Mobile Learning Makes Great Strides in 2011

For the last 2 decades E-Learning has been emerging as an efficient means to gain new knowledge and skills. This form of education is used in the corporate world of training, higher education, and even young learners in kindergarten. The cost of development has continued to drop as new rapid development tools have come on the market. In 2011, the pace increased with a race to transition from “E-Learning” to “M-Learning” or Mobile Learning.

Mobile Learning promises to be even more efficient than other online learning options. Small chunks of information that are easy to access anytime and anywhere will be important. Learners want to get the information they need quickly and move on to other interests.

Throughout 2011 the big question everyone was asking centered on the main platform for developing learning programs for mobile devices. At the crux of the dilemma was the heavy use of swf files, produced by Adobe Flash and other applications that output in swf format. Most existing E-Learning programs rely heavily on Flash technology.

Late in the year Adobe announced that it will no longer support Flash for mobile devices. This rocked the world of training developers and instructional designers, striving to move their E-Learning programs to the Mobile environment.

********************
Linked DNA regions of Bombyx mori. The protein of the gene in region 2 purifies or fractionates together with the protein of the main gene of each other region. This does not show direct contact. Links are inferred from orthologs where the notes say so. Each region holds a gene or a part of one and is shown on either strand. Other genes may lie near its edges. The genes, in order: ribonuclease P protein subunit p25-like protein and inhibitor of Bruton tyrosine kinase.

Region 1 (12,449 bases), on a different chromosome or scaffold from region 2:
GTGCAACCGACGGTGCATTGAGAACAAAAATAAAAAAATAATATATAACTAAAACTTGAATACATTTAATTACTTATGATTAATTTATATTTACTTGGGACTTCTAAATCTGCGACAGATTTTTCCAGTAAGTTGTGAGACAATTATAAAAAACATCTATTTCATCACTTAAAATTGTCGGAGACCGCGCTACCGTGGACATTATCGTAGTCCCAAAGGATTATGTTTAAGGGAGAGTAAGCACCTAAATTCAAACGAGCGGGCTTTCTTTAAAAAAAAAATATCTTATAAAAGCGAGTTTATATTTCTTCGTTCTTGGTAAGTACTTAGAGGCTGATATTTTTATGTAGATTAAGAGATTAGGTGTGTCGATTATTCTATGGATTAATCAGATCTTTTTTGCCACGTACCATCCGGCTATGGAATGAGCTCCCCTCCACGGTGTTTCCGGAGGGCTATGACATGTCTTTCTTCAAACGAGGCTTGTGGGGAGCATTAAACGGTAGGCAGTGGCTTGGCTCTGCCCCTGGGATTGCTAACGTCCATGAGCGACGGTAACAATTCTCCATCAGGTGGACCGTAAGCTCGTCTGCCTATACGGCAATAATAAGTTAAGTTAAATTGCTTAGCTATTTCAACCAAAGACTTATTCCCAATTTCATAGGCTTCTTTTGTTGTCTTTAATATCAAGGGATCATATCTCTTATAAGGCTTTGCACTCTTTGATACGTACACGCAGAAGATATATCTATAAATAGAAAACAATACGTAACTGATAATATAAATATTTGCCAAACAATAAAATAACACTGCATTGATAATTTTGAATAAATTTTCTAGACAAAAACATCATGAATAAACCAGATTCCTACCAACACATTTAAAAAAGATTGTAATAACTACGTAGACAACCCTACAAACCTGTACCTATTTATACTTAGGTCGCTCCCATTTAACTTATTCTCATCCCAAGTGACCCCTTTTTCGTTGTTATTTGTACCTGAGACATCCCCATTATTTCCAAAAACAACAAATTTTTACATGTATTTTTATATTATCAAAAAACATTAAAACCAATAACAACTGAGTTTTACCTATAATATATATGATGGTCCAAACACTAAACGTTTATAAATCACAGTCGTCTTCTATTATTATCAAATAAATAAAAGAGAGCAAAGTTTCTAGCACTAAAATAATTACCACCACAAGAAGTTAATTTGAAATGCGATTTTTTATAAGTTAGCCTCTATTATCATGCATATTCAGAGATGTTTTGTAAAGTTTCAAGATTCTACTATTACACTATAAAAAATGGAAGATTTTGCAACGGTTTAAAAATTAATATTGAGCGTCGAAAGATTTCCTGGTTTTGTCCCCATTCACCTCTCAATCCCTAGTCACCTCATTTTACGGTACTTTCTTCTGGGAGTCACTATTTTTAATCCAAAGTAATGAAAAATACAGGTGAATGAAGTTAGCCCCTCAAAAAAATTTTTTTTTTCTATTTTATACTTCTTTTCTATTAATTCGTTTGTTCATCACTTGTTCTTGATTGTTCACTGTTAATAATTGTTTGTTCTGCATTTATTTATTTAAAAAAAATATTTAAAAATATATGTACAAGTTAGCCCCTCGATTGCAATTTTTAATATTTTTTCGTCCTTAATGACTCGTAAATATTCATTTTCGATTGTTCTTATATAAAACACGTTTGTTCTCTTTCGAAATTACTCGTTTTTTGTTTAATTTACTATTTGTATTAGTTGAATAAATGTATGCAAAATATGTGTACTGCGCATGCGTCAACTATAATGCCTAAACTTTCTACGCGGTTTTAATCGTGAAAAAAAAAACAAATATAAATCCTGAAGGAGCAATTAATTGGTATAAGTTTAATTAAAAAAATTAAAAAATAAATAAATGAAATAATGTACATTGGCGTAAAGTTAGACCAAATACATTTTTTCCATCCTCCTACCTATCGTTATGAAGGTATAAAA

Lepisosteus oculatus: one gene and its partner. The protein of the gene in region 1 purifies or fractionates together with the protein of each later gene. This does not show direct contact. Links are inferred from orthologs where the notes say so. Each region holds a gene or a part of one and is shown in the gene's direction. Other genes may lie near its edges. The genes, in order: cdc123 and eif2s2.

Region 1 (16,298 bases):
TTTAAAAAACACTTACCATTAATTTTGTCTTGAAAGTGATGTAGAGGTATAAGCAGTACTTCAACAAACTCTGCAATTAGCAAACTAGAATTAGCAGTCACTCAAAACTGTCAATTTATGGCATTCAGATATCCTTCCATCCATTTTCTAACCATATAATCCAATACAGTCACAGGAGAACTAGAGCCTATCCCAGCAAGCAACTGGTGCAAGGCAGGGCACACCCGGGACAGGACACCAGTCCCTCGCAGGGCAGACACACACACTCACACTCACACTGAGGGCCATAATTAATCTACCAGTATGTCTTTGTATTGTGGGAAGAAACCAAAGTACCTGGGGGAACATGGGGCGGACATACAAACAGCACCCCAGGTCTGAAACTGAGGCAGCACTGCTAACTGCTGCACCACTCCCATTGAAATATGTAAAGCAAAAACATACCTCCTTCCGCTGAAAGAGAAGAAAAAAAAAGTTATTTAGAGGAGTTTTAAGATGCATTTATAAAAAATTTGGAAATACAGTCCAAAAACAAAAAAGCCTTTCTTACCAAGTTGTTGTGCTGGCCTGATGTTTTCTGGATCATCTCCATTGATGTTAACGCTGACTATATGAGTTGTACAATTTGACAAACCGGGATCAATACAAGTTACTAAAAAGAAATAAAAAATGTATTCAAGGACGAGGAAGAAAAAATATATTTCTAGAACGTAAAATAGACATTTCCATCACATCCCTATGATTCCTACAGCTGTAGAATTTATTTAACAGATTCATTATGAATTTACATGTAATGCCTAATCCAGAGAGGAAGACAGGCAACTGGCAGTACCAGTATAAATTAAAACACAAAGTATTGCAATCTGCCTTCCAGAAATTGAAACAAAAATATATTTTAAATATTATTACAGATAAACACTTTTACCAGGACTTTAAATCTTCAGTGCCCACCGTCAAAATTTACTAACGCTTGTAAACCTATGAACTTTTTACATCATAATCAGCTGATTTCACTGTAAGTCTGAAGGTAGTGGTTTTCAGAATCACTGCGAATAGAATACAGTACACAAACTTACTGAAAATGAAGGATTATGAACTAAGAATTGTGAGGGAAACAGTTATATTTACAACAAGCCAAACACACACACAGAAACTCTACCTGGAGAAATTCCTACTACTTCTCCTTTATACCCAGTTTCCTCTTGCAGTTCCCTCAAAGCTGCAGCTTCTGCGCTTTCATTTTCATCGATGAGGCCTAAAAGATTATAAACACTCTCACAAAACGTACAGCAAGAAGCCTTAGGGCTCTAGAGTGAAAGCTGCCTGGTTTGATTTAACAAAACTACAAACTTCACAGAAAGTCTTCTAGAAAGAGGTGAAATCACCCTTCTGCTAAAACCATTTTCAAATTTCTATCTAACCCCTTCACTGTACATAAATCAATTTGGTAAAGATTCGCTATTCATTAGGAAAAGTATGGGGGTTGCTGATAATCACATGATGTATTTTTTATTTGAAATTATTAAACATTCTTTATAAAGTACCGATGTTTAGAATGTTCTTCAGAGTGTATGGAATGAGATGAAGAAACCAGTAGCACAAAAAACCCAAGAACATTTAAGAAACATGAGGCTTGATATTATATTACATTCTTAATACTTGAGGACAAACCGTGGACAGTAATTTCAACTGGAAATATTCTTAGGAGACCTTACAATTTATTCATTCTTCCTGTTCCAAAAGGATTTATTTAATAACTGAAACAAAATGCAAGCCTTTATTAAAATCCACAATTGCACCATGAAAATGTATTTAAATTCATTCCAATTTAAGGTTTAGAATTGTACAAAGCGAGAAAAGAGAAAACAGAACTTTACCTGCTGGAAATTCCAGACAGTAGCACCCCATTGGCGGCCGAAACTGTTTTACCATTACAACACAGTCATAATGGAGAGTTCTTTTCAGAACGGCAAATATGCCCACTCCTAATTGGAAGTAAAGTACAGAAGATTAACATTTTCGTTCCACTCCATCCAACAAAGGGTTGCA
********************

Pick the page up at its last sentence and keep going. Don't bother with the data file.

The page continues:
While the state of M-Learning is still in flux new developments are advancing. Moving to the forefront for E-Learning and M-Learning professionals is html 5. New Rapid Development tools are emerging that will output to html 5 and provide ease of use for non-technical instructional designers and developers. Progress is rapid and the new tools are popping up almost as fast as new mobile devices.

While the direction for new projects seems clear, what to do with the old programs remains an issue. Educators will have to weigh the cost of updating programs against the value of deploying on mobile devices. Perhaps the natural cycle of updating learning programs will resolve these issues. There is still a gap in a solid tool to transition old programs to new formats.

It’s an exciting time for this growing field of education. It’s also a challenging time. As communication habits change and people transition habits, the way we learn will change too.

Source: This article is based on my experience as an E-Learning professional for 13 years.

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